3.2.7. Robustness

The robustness was studied by evaluating the effect of small but deliberate variations in the chromatographic conditions. The conditions studied were flow rate (altered by ±0.2/min), mobile phase composition (by using 58 : 42 and 62 : 38 v/v buffer pH 4.5: acetonitrile), buffer pH (altered by ±0.2), and use of HPLC columns from different batches. The result of robustness study of the developed assay method was established in Tables 6 and 7. The result shown that during all variance conditions, assay value of the test preparation solution was not affected and it was in accordance with that of actual. System suitability parameters were also found satisfactory; hence the analytical method would be concluded as robust.

tab6
Table 6: Robustness data for Ambroxol.
tab7
Table 7: Robustness data for Doxofylline.
3.2.8. System Suitability

The system suitability tests represent an integral part of the method and are used to ensure adequate performance of the chromatographic system. The parameters, retention time (), theoretical plates (), peak resolution (), peak asymmetry (), and repeatability were evaluated using five replicate injections of the drugs. Acceptance criteria for system suitability are as follows: asymmetry should not be more than 2.0, resolution should not be more than 2.0, theoretical plate should not be less than 6800, and % RSD of peak area should not be more than 2.0 as per the results of present study, and the outcomes of validation studies were shown as the good results during all validation parameters. The result of system suitability study of the developed assay method was shown in Table 8.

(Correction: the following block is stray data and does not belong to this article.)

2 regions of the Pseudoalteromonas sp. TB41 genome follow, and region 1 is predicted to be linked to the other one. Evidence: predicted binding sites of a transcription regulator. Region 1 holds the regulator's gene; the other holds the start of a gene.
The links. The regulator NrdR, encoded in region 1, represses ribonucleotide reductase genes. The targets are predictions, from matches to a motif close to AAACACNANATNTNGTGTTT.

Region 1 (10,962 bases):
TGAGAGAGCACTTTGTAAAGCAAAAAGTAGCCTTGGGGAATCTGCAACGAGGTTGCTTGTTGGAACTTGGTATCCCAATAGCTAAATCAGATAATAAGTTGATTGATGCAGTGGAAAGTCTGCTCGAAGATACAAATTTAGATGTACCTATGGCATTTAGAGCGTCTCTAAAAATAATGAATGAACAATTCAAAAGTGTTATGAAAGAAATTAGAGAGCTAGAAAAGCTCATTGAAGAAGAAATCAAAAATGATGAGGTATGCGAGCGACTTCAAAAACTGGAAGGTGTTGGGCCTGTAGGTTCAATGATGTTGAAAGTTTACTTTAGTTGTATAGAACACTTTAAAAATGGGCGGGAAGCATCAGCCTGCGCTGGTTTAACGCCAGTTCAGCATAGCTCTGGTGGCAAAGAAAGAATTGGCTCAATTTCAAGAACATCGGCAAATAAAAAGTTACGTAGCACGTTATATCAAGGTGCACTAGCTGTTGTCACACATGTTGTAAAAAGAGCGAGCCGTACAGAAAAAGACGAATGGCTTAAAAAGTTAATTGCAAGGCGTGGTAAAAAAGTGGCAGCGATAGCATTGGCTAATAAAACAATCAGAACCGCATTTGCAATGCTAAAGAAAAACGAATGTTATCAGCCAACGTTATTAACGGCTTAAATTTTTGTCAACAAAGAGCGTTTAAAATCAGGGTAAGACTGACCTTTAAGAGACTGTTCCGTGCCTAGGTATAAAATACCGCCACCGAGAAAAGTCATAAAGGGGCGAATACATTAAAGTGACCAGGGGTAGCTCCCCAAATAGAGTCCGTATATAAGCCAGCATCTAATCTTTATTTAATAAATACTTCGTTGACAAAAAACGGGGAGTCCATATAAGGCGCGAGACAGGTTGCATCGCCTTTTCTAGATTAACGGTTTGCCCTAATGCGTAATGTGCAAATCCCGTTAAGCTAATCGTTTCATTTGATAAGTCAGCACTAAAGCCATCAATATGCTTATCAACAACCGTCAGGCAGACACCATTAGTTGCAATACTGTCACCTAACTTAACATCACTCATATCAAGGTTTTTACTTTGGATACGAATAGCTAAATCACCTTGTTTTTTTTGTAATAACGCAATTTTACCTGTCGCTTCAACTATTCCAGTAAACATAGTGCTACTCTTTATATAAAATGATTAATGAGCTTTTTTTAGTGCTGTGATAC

tab8
Table 8: System suitability test parameter.

The surveillance and results obtained from each validation experiment including specificity, linearity and range, LOD and LOQ, precision, accuracy, robustness, recovery, and system suitability lie well inside the acceptance criteria of ICH guideline. Since all the results are within the limit, the developed analytical method is considered as validated and suitable for probable use.

Conflict of Interests

The authors wish to confirm that there is no known conflict of interests associated with this paper. The authors confirm that they have given due consideration to the protection of intellectual property associated with this work and that there is no impediment to publication, including the trademarks mentioned in their paper.

Acknowledgment

The authors are heartily grateful to Mr. Ketan Patel, Director, Molecule Laboratory, Ahmedabad, Gujarat, for providing all the facilities to carry out the research work.

References

  1. K. D. Tripathi, Essentials of Medical Pharmacology, Jaypee Brothers Medical Publishers, New Delhi, India, 6th edition, 2010.
  2. British Pharmacopoeia, vol. 2, The Department of Health: The Stationary Office, London, UK, 2009.
  3. M. Avhad and C. G. Bonde, “Development and validation of simultaneous uvspectrophotometric method for the determination of levofloxacin and ambroxol in tablets,” International Journal of ChemTech Research, vol. 1, no. 4, pp. 873–888, 2009. View at Scopus
  4. P. S. Lakshmana, M. Srinivasan, S. Thiagarajan, and Q. Marina, “Simultaneous determination of gatifloxacin and ambroxol hydrochloride in a tablet formulation by liquid chromatography,” Pharmaceutica Analytica Acta, vol. 1, no. 2, pp. 1–3, 2010.
  5. D. S. Nikam and S. C. Aswale, “Stability indicating RP-HPLC method for simultaneous estimation of ambroxol hydrochloride and roxithromycin in bulk and tablet dosage form,” International Journal of Pharma Research and Development, vol. 2, no. 10, pp. 87–92, 2012.